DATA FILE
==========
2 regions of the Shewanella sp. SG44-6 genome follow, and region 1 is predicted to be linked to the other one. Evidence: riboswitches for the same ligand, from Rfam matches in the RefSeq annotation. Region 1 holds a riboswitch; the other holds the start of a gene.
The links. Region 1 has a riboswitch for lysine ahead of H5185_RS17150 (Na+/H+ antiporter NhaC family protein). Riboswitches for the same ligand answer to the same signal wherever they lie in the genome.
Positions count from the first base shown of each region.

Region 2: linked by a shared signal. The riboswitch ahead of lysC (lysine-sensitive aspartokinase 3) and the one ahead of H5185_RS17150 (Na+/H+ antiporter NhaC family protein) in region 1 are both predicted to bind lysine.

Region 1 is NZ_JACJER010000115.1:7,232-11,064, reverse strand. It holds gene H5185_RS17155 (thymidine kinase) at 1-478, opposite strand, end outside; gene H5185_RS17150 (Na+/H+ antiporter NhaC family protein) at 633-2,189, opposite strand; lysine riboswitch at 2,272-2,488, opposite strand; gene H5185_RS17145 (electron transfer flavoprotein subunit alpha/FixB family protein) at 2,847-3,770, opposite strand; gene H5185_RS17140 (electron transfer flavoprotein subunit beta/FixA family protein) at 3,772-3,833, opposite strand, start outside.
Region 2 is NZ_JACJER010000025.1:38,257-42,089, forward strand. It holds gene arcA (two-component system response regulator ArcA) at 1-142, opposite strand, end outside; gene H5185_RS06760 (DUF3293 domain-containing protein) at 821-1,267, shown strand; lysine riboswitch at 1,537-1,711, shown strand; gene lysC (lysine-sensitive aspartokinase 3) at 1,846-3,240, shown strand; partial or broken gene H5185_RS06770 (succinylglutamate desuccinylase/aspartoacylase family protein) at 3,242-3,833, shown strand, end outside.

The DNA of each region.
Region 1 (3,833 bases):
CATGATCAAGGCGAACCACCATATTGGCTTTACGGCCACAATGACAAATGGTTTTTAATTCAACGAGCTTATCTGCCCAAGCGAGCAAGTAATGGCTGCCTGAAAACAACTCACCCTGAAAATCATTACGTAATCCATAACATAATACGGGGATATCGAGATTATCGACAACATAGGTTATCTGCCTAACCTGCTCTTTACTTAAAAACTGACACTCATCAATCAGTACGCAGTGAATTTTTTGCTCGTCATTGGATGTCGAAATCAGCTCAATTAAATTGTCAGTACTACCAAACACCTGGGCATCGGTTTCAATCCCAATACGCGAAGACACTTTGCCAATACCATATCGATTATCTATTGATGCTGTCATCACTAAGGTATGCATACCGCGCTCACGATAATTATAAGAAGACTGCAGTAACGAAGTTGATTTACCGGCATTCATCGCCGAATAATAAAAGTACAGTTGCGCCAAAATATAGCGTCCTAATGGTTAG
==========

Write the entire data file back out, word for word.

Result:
2 regions of the Shewanella sp. SG44-6 genome follow, and region 1 is predicted to be linked to the other one. Evidence: riboswitches for the same ligand, from Rfam matches in the RefSeq annotation. Region 1 holds a riboswitch; the other holds the start of a gene.
The links. Region 1 has a riboswitch for lysine ahead of H5185_RS17150 (Na+/H+ antiporter NhaC family protein). Riboswitches for the same ligand answer to the same signal wherever they lie in the genome.
Positions count from the first base shown of each region.

Region 2: linked by a shared signal. The riboswitch ahead of lysC (lysine-sensitive aspartokinase 3) and the one ahead of H5185_RS17150 (Na+/H+ antiporter NhaC family protein) in region 1 are both predicted to bind lysine.

Region 1 is NZ_JACJER010000115.1:7,232-11,064, reverse strand. It holds gene H5185_RS17155 (thymidine kinase) at 1-478, opposite strand, end outside; gene H5185_RS17150 (Na+/H+ antiporter NhaC family protein) at 633-2,189, opposite strand; lysine riboswitch at 2,272-2,488, opposite strand; gene H5185_RS17145 (electron transfer flavoprotein subunit alpha/FixB family protein) at 2,847-3,770, opposite strand; gene H5185_RS17140 (electron transfer flavoprotein subunit beta/FixA family protein) at 3,772-3,833, opposite strand, start outside.
Region 2 is NZ_JACJER010000025.1:38,257-42,089, forward strand. It holds gene arcA (two-component system response regulator ArcA) at 1-142, opposite strand, end outside; gene H5185_RS06760 (DUF3293 domain-containing protein) at 821-1,267, shown strand; lysine riboswitch at 1,537-1,711, shown strand; gene lysC (lysine-sensitive aspartokinase 3) at 1,846-3,240, shown strand; partial or broken gene H5185_RS06770 (succinylglutamate desuccinylase/aspartoacylase family protein) at 3,242-3,833, shown strand, end outside.

The DNA of each region.
Region 1 (3,833 bases):
CATGATCAAGGCGAACCACCATATTGGCTTTACGGCCACAATGACAAATGGTTTTTAATTCAACGAGCTTATCTGCCCAAGCGAGCAAGTAATGGCTGCCTGAAAACAACTCACCCTGAAAATCATTACGTAATCCATAACATAATACGGGGATATCGAGATTATCGACAACATAGGTTATCTGCCTAACCTGCTCTTTACTTAAAAACTGACACTCATCAATCAGTACGCAGTGAATTTTTTGCTCGTCATTGGATGTCGAAATCAGCTCAATTAAATTGTCAGTACTACCAAACACCTGGGCATCGGTTTCAATCCCAATACGCGAAGACACTTTGCCAATACCATATCGATTATCTATTGATGCTGTCATCACTAAGGTATGCATACCGCGCTCACGATAATTATAAGAAGACTGCAGTAACGAAGTTGATTTACCGGCATTCATCGCCGAATAATAAAAGTACAGTTGCGCCAAAATATAGCGTCCTAATGGTTAG